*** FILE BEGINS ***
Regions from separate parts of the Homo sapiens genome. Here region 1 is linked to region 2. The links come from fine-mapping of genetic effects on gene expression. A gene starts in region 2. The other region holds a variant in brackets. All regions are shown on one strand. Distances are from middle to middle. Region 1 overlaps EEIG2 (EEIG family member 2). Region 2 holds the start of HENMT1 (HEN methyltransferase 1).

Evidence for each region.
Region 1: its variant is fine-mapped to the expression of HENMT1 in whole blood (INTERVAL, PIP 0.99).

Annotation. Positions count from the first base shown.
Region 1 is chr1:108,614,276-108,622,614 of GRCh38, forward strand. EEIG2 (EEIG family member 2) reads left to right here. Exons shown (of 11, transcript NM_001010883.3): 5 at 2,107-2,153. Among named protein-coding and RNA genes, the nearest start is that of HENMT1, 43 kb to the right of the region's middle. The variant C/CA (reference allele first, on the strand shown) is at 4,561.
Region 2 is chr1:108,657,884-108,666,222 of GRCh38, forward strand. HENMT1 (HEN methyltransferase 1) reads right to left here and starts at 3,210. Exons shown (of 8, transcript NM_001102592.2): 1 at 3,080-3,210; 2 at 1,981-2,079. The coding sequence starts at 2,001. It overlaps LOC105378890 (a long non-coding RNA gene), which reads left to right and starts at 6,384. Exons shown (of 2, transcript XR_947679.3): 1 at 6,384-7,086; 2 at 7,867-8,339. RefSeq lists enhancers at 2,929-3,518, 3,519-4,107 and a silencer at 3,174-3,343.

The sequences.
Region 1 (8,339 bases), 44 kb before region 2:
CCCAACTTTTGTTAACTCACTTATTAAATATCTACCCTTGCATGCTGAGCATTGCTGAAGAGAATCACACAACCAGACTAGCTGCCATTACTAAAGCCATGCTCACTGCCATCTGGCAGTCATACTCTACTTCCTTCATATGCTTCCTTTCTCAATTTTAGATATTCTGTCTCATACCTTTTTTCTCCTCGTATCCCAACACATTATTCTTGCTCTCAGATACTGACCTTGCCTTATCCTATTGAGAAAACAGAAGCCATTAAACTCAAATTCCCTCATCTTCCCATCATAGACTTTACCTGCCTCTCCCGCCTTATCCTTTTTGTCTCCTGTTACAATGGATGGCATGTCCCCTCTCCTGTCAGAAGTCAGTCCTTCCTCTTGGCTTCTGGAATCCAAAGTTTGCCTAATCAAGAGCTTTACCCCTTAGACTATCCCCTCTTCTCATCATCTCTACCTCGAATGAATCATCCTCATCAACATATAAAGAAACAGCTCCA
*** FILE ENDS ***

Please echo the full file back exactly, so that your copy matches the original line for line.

Regions from separate parts of the Homo sapiens genome. Here region 1 is linked to region 2. The links come from fine-mapping of genetic effects on gene expression. A gene starts in region 2. The other region holds a variant in brackets. All regions are shown on one strand. Distances are from middle to middle. Region 1 overlaps EEIG2 (EEIG family member 2). Region 2 holds the start of HENMT1 (HEN methyltransferase 1).

Evidence for each region.
Region 1: its variant is fine-mapped to the expression of HENMT1 in whole blood (INTERVAL, PIP 0.99).

Annotation. Positions count from the first base shown.
Region 1 is chr1:108,614,276-108,622,614 of GRCh38, forward strand. EEIG2 (EEIG family member 2) reads left to right here. Exons shown (of 11, transcript NM_001010883.3): 5 at 2,107-2,153. Among named protein-coding and RNA genes, the nearest start is that of HENMT1, 43 kb to the right of the region's middle. The variant C/CA (reference allele first, on the strand shown) is at 4,561.
Region 2 is chr1:108,657,884-108,666,222 of GRCh38, forward strand. HENMT1 (HEN methyltransferase 1) reads right to left here and starts at 3,210. Exons shown (of 8, transcript NM_001102592.2): 1 at 3,080-3,210; 2 at 1,981-2,079. The coding sequence starts at 2,001. It overlaps LOC105378890 (a long non-coding RNA gene), which reads left to right and starts at 6,384. Exons shown (of 2, transcript XR_947679.3): 1 at 6,384-7,086; 2 at 7,867-8,339. RefSeq lists enhancers at 2,929-3,518, 3,519-4,107 and a silencer at 3,174-3,343.

The sequences.
Region 1 (8,339 bases), 44 kb before region 2:
CCCAACTTTTGTTAACTCACTTATTAAATATCTACCCTTGCATGCTGAGCATTGCTGAAGAGAATCACACAACCAGACTAGCTGCCATTACTAAAGCCATGCTCACTGCCATCTGGCAGTCATACTCTACTTCCTTCATATGCTTCCTTTCTCAATTTTAGATATTCTGTCTCATACCTTTTTTCTCCTCGTATCCCAACACATTATTCTTGCTCTCAGATACTGACCTTGCCTTATCCTATTGAGAAAACAGAAGCCATTAAACTCAAATTCCCTCATCTTCCCATCATAGACTTTACCTGCCTCTCCCGCCTTATCCTTTTTGTCTCCTGTTACAATGGATGGCATGTCCCCTCTCCTGTCAGAAGTCAGTCCTTCCTCTTGGCTTCTGGAATCCAAAGTTTGCCTAATCAAGAGCTTTACCCCTTAGACTATCCCCTCTTCTCATCATCTCTACCTCGAATGAATCATCCTCATCAACATATAAAGAAACAGCTCCA